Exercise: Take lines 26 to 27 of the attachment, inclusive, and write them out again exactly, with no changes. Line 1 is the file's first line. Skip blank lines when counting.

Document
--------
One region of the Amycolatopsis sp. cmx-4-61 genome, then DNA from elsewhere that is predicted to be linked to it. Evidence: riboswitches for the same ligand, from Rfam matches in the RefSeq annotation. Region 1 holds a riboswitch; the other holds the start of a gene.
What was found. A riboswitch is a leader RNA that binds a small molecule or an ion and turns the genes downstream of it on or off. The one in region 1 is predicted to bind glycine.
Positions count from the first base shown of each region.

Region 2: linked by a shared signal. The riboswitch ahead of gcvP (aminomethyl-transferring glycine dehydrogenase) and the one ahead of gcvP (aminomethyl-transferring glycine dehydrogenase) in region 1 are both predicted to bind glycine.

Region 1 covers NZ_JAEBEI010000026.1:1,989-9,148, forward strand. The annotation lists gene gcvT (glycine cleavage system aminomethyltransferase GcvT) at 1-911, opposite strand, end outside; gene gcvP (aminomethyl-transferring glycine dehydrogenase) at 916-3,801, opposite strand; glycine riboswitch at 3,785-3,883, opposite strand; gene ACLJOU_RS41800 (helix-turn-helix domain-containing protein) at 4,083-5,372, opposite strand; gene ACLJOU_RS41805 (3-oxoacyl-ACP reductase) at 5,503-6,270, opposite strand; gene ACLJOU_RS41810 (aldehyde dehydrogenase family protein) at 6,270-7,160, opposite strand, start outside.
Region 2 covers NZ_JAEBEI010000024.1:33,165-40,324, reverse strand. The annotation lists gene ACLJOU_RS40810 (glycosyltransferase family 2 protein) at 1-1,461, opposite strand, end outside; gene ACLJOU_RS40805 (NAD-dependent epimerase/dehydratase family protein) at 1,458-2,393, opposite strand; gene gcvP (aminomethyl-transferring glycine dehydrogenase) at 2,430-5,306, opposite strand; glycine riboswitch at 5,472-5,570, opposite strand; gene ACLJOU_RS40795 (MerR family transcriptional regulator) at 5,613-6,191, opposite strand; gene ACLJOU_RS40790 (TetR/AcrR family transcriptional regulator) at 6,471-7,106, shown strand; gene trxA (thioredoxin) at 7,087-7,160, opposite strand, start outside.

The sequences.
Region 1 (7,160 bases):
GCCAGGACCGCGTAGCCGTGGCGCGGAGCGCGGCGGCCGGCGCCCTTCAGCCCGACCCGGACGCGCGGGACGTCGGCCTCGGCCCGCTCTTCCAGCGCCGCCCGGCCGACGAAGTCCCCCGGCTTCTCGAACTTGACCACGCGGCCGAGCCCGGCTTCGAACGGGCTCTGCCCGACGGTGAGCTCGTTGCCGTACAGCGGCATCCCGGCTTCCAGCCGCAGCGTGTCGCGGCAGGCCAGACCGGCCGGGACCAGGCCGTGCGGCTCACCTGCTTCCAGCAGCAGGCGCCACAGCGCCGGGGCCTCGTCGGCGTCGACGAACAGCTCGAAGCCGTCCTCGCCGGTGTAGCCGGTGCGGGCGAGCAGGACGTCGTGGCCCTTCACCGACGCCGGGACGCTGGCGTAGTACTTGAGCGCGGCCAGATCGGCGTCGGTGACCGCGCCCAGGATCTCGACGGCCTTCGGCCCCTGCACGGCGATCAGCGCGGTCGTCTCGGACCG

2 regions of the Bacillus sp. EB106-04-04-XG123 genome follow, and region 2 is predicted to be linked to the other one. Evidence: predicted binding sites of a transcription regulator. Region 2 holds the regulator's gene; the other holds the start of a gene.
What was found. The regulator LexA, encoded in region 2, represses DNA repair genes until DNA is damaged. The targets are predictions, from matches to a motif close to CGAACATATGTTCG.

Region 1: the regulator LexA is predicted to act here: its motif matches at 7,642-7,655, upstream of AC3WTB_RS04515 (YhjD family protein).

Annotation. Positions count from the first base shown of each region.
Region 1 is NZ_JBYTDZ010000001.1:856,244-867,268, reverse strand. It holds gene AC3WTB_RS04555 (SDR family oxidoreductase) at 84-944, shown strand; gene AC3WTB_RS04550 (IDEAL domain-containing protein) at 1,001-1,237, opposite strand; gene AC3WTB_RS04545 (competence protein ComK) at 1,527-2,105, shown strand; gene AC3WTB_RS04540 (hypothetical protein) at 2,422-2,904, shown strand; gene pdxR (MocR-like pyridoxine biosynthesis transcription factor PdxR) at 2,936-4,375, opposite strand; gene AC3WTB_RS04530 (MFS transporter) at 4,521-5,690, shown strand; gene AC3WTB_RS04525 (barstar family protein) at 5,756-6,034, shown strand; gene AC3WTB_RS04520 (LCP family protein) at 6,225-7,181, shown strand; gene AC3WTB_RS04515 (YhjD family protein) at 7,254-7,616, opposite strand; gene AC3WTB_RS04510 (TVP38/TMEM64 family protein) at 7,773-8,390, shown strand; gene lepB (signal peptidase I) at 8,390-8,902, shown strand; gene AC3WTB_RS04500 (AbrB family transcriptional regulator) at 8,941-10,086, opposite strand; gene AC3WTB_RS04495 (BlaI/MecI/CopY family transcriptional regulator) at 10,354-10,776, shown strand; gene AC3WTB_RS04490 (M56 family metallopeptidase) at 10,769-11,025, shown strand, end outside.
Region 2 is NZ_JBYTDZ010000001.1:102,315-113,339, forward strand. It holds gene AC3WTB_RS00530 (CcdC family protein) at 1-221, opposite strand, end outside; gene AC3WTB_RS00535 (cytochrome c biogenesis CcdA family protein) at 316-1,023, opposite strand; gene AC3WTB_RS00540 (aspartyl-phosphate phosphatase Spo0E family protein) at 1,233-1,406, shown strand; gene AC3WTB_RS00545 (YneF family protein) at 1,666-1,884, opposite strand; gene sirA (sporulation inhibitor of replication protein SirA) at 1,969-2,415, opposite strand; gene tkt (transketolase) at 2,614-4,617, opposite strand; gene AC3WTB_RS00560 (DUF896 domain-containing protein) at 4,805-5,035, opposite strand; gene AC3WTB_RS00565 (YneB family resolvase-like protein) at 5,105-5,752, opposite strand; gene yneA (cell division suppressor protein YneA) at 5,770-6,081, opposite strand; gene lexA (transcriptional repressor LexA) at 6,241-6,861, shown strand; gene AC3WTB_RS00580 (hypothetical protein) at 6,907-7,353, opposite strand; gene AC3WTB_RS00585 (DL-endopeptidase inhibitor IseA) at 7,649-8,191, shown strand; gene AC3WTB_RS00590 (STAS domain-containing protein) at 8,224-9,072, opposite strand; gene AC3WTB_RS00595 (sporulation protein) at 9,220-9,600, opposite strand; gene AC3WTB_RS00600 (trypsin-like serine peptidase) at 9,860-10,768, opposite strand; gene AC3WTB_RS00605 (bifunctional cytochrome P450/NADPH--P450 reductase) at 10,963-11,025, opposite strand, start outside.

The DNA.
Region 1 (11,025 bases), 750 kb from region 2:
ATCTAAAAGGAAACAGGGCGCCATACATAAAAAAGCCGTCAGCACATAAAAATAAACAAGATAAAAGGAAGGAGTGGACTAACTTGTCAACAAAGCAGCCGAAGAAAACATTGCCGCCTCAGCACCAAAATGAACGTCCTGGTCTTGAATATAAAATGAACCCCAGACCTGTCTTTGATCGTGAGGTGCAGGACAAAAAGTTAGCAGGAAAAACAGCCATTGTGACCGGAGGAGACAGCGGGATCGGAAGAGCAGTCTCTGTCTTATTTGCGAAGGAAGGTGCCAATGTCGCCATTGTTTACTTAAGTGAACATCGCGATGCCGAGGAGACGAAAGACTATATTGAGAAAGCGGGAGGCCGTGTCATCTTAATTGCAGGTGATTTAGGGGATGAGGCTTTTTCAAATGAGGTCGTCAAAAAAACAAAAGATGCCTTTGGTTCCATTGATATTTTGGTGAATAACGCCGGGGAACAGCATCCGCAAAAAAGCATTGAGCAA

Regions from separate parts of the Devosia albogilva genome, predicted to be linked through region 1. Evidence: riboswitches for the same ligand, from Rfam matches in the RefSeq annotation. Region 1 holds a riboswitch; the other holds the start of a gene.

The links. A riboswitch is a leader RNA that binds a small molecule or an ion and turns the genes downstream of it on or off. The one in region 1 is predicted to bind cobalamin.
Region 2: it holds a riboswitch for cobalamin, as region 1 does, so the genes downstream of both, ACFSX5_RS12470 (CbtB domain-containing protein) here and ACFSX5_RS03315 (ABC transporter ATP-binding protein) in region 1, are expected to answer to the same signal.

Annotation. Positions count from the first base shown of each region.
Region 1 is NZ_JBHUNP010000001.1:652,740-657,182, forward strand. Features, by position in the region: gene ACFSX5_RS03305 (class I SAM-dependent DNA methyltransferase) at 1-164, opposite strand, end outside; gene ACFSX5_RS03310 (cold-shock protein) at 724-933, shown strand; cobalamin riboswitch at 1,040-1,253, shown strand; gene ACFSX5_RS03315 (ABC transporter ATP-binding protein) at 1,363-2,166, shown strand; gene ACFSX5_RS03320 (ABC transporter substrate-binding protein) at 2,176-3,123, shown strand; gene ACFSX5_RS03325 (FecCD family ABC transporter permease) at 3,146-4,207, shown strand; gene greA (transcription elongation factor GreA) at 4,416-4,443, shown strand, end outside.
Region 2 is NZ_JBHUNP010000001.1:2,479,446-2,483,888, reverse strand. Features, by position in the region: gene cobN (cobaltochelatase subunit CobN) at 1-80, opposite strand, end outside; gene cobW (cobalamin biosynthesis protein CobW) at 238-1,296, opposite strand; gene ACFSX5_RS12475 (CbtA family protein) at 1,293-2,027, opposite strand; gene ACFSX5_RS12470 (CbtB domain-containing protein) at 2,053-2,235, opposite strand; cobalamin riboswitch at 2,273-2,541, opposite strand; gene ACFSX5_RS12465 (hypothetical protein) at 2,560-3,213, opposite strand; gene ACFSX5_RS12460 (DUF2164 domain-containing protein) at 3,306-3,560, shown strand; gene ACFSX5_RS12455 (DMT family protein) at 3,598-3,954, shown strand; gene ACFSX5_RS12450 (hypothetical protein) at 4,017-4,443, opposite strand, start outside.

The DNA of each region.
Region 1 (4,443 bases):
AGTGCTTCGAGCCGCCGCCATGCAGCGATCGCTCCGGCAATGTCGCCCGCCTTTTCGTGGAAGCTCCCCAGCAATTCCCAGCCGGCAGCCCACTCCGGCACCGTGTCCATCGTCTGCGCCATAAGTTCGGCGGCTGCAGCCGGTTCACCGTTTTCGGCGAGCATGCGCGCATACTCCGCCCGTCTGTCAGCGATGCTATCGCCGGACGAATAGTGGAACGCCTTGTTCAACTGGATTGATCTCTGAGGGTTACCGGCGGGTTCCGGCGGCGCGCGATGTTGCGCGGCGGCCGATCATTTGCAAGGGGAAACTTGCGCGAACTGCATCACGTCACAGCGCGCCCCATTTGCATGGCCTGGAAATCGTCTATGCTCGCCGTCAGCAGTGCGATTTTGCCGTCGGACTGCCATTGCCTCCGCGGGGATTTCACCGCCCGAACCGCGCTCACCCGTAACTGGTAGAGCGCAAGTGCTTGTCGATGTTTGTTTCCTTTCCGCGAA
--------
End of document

Region 1 (4,443 bases):
AGTGCTTCGAGCCGCCGCCATGCAGCGATCGCTCCGGCAATGTCGCCCGCCTTTTCGTGGAAGCTCCCCAGCAATTCCCAGCCGGCAGCCCACTCCGGCACCGTGTCCATCGTCTGCGCCATAAGTTCGGCGGCTGCAGCCGGTTCACCGTTTTCGGCGAGCATGCGCGCATACTCCGCCCGTCTGTCAGCGATGCTATCGCCGGACGAATAGTGGAACGCCTTGTTCAACTGGATTGATCTCTGAGGGTTACCGGCGGGTTCCGGCGGCGCGCGATGTTGCGCGGCGGCCGATCATTTGCAAGGGGAAACTTGCGCGAACTGCATCACGTCACAGCGCGCCCCATTTGCATGGCCTGGAAATCGTCTATGCTCGCCGTCAGCAGTGCGATTTTGCCGTCGGACTGCCATTGCCTCCGCGGGGATTTCACCGCCCGAACCGCGCTCACCCGTAACTGGTAGAGCGCAAGTGCTTGTCGATGTTTGTTTCCTTTCCGCGAA